The aim of the GAP is to ensure that women can influence climate change decisions, and that women and men are represented equally in all aspects of the UNFCCC as a way to increase its effectiveness.

The GAP is made of five key goals that are crucial for improving the quality of life for women worldwide, as well as ensuring their representation in climate policy. These range from increasing knowledge and capacities of women and men to full, equal and meaningful participation of women in national delegations, including women from grassroots organizations, local and indigenous peoples and women from Small Island Developing States.

In brief, the five goals are:

  • Gender-responsive climate policy including gender budgeting
  • Increased availability of sex and gender disaggregated data and analysis at all levels
  • Gender balance in all aspects of climate change policy including all levels of UNFCCC.
  • 100% gender-responsive climate finance
  • 100% gender responsive approach in technology transfer and development.

The adopted draft, however, is a much watered-down version of the draft GAP that the GEC submitted. It has omitted several of the demands, especially on including indigenous women and women human rights defenders in the climate action plan.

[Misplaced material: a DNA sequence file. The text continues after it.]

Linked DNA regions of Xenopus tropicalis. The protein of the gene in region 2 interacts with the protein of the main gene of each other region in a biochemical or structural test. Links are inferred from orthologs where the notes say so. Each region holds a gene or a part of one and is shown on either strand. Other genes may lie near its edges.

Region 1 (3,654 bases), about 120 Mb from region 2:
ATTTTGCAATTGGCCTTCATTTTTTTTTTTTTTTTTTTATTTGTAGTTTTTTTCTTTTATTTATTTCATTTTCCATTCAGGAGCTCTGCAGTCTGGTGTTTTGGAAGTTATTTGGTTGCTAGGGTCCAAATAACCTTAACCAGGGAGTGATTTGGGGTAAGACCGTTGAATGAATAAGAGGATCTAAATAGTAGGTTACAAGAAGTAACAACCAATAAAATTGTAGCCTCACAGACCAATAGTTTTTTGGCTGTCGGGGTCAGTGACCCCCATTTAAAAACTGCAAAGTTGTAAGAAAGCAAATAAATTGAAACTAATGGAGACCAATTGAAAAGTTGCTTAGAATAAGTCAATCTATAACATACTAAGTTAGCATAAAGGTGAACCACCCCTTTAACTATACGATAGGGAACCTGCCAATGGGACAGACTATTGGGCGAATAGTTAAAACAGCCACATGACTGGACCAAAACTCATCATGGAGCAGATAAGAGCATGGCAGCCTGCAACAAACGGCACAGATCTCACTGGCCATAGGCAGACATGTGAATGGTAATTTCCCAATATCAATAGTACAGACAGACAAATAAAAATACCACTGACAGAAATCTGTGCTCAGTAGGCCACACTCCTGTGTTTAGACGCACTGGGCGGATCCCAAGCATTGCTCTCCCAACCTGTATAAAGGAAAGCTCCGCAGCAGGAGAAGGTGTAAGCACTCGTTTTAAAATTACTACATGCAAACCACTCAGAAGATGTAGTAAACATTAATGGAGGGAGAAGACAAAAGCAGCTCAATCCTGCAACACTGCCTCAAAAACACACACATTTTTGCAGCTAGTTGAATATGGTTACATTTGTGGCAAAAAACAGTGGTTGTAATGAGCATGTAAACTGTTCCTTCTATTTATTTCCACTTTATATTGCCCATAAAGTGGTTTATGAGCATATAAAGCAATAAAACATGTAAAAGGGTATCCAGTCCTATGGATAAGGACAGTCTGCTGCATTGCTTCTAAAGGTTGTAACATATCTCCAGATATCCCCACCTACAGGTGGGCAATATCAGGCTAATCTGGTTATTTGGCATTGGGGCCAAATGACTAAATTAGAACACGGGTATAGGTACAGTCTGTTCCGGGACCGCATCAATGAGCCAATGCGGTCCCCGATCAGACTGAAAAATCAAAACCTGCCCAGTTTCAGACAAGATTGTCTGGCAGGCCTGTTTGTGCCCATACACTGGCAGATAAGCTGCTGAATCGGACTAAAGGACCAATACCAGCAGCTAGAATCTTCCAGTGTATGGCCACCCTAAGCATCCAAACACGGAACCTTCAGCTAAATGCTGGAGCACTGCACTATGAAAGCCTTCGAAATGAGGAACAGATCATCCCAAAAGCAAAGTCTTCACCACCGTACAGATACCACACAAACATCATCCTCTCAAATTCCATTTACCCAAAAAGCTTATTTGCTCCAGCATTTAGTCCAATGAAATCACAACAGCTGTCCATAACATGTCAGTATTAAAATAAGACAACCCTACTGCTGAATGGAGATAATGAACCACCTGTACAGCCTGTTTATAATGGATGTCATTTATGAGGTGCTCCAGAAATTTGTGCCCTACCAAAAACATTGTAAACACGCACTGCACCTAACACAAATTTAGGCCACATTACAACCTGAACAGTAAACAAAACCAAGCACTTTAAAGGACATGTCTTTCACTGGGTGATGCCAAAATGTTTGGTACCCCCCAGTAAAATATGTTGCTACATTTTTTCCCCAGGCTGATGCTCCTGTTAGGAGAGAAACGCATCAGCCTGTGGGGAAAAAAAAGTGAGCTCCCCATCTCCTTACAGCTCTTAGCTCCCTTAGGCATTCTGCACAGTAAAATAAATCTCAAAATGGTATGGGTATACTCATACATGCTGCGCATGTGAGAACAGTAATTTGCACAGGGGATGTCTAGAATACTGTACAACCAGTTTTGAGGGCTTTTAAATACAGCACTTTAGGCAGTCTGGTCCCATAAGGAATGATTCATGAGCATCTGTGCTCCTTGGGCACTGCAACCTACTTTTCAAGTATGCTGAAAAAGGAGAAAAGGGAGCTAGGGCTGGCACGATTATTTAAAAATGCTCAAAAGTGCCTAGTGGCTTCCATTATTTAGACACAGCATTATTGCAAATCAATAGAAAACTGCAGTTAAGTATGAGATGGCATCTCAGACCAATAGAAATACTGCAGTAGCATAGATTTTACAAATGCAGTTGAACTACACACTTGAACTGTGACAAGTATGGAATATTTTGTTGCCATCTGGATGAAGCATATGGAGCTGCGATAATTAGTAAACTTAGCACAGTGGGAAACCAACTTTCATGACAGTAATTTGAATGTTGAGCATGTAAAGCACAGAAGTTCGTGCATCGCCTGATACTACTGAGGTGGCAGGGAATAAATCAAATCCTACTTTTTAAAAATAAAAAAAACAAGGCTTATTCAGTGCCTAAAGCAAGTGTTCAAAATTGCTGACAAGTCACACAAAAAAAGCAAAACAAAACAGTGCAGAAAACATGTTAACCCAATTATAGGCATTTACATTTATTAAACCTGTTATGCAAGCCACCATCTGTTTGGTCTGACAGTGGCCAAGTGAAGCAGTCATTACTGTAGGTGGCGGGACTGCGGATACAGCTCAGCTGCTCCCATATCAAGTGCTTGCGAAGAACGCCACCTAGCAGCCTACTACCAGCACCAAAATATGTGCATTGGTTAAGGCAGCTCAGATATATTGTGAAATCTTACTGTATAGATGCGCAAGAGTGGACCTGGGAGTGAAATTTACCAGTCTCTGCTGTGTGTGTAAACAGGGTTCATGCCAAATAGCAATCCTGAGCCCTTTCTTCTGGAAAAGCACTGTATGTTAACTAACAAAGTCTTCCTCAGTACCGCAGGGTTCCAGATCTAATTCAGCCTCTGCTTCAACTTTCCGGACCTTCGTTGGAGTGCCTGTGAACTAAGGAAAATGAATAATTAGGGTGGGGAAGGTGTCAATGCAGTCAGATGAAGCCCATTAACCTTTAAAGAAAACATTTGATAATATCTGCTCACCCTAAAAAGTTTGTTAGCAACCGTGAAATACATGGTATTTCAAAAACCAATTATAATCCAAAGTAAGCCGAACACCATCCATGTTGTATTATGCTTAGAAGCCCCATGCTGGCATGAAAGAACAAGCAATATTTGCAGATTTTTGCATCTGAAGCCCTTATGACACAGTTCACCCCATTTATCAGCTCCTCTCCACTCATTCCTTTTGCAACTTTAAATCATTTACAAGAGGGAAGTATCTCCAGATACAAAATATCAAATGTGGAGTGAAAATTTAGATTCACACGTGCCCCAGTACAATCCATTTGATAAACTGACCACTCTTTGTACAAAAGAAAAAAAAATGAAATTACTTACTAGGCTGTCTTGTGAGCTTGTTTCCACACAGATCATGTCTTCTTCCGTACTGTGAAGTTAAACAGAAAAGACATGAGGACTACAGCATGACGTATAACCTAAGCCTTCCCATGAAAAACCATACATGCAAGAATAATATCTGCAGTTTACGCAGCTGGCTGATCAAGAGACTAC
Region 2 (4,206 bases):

“I would have expected a much-expressed acknowledgement of the participation, the voices and the knowledge of the indigenous and local women. We worked very hard to get that in, but it’s not there as much as I would have liked,” said Robinson, before adding that the adoption of the GAP, nonetheless, is “definitely some progress.”

Nobel laureate Mary Robinson poses impromptu before a wall covered in portraits of male leaders at the Bonn climate talks. Credit: Stella Paul/IPS

Nobel laureate Mary Robinson poses impromptu before a wall covered in portraits of male leaders at the Bonn climate talks. Credit: Stella Paul/IPS

Omission leads to disappointment

Not everyone, however, is taking the omissions in the GAP quietly. At Tuesday noon, representatives of over a dozen women’s organizations from Latin America, Africa, the MENA region and Asia gathered at Bula zone 1 – where the negotiations are taking place and held a protest.